Developing Standards of Conduct for Prosecutors and Criminal Defense Lawyers
Bruce A. Green
Volume 62, Issue 5, 1093-1110
This issue and a companion issue of the Hastings Constitutional Law Quarterly together collect sixteen papers on the professional conduct of prosecutors and criminal defense lawyers. Typically, normative scholarship on lawyers’ professional conduct focuses on what the ethics rules and other laws require, or should require, of lawyers.
These pieces are different, because their principal focus is not on whether lawyers’ conduct is minimally ethical or lawful, but on how lawyers should practice within the bounds of the ethics rules and other law. That is because the authors were asked to take unenforceable professional standards, the ABA Criminal Justice Standards for Prosecution and Defense Functions, as their point of departure
The ABA’s Project to Revise the Criminal Justice Standards for the Prosecution and Defense Functions
Rory K. Little
Volume 62, Issue 5, 1111-1158
In late 2005, I was asked by the ABA Criminal Justice Standards Committee whether I would serve as ‘Reporter’ to a Task Force that was being formed to consider revisions to the Criminal Justice Standards for Prosecution and Defense Functions. The call did not come out of the blue; I had previously worked with the ABA in various capacities. In the mid-1990s, I had served as a member of the ABA’s Standing Committee on Professional Responsibility. In 1999, I published an article bemoaning the lack of specific guidance in the ABA Criminal Justice Standards for prosecutors acting in an investigative role. That article led to my membership on a Task Force, which ultimately promulgated draft standards addressing ‘Prosecutorial Investigations,’ finally adopted by the ABA in 2008.
The Role of the Prosecution and Defense Function Standards: Stagnant or Progressive?
Ellen S. Podgor
Volume 62, Issue 5, 1159-1176
This Essay examines the role of the ABA Criminal Justice Standards: The Prosecution and Defense Function Standards, looking at language when initially drafted to language being considered in the proposed fourth edition. It focuses on the preliminary sections of the Standards that outline the intended role of the Standards and considers how courts have used these Standards in court decisions. It also notes how the Standards serve a hortatory role, providing internal guidance to prosecutors and defense counsel. An overriding question is whether these Standards serve a legitimate function in the criminal justice process?
Placing the question of the role of the Standards in a specific context, this Essay examines the drafters’ approach to jury selection and specifically to peremptory strikes based on sexual orientation. The drafters’ failure to explicitly include “sexual orientation” as an impermissible category for peremptory strikes of jurors, leaves the Standards merely endorsing existing constitutional criteria, which raises the question of whether the Standards have any purpose. This Essay advocates against the approach taken by the drafters, as it offers little advancement in the law and perpetuates existing bias. As hortatory standards, it is unnecessary to limit the rules to existing law. More importantly, by failing to expand the category of impermissible peremptory challenges, it is a missed opportunity to offer progressive legal reform.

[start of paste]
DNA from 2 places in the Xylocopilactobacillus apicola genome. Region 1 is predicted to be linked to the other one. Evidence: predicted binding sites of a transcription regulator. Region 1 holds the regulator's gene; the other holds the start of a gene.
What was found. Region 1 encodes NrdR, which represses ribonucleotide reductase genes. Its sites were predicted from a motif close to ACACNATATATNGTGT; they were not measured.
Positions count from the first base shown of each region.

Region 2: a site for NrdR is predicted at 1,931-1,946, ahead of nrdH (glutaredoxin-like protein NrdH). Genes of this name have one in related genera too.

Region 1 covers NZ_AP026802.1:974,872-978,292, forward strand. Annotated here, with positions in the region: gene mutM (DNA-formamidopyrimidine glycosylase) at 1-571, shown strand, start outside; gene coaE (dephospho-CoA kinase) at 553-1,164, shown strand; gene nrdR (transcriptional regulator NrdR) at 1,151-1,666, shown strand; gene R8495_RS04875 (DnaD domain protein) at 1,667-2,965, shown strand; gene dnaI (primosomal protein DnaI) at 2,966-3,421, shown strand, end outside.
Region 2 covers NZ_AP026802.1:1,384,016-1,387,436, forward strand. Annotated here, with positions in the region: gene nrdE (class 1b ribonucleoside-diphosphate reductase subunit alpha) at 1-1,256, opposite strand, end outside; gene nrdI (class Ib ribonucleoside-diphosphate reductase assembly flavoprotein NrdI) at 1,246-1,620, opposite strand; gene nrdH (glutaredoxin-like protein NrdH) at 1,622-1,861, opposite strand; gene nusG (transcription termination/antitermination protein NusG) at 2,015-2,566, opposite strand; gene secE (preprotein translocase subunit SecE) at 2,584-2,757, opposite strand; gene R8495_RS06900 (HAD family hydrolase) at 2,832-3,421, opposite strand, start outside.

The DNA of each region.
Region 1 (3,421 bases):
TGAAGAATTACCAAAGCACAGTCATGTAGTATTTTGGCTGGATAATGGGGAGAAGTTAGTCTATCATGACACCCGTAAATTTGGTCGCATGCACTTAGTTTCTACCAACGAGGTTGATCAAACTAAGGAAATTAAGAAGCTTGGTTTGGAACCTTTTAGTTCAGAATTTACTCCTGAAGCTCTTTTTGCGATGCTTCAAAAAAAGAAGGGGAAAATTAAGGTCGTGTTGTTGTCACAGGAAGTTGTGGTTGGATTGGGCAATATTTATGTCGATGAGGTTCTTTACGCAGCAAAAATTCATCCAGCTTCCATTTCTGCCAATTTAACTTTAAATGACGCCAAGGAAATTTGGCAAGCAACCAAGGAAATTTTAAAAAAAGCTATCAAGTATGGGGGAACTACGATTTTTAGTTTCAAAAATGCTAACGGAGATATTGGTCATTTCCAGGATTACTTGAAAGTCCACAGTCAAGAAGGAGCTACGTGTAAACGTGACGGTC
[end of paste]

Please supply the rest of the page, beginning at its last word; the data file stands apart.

The Physical Evidence Dilemma: Does ABA Standard 4-4.6 Offer Appropriate Guidance?
Rodney J. Upholf
Volume 62, Issue 5, 1177-1226
Since 1966, when criminal defense lawyer Richard Ryder was disciplined for retaining physical evidence that connected his client to a bank robbery, lawyers and courts have struggled with the ethical dilemma of how defense lawyers should deal with physical evidence that potentially incriminates one of their clients. When a lawyer takes possession of an evidentiary item, must she always turn it over to the authorities, as required by most courts that have addressed this dilemma? Or, can defense counsel return the evidence to the source from whom counsel received it as recommended by Standard 4-4.6 of the ABA Criminal Justice Standards for Prosecution and Defense Functions?
This Article explores three scenarios that present variations of the physical evidence conundrum and explores the extent to which existing authority provides clear guidance when lawyers find themselves wrestling with a physical evidence quandary. The Article concludes that Standard 4-4.6’s more nuanced return-to-the-source rule strikes a better balance between defense counsel’s duty as an officer of the court and her duties as a zealous advocate than the mandatory turnover rule championed by most courts and by section 119 of Restatement (Third) of the Laws Governing Lawyers. Finally, the Article urges those revising Standard 4-4.6 to retain its basic approach, but to address some of the weaknesses of the Standard.
Quieting Cognitive Bias with Standards for Witness Communications
Melanie D. Wilson
Volume 62, Issue 5, 1227-1258
Last year, as part of a project to revise the ABA Criminal Justice Standards for Prosecution and Defense Functions, the ABA Criminal Justice Section initiated roundtable discussions with prosecutors, criminal defense lawyers, and academics throughout the United States. The Standards under review provide aspirational guidance for all criminal law practitioners. This Article stems from the Criminal Justice Section’s undertaking. It considers the wording, scope, and propriety of several of the proposed changes that address lawyer-witness communications. It begins with a discussion of the effects of cognitive bias on these communications and explains why carefully tailored Standards may lessen the detrimental impact of those biases. Then, the Article examines in detail three challenging, yet common aspects of communications that the Standards seek to influence: (1) communicating with witnesses about their future communications with opposing counsel, (2) communicating warnings to witnesses, and (3) communicating with experts. Ultimately, the Article argues for clarity in the Standards to reduce the impact of unwanted cognitive bias to which we are all vulnerable.
Prosecutorial Decisionmaking and Discretion in the Charging Function
Bennett L. Gershman
Volume 62, Issue 5, 1259-1284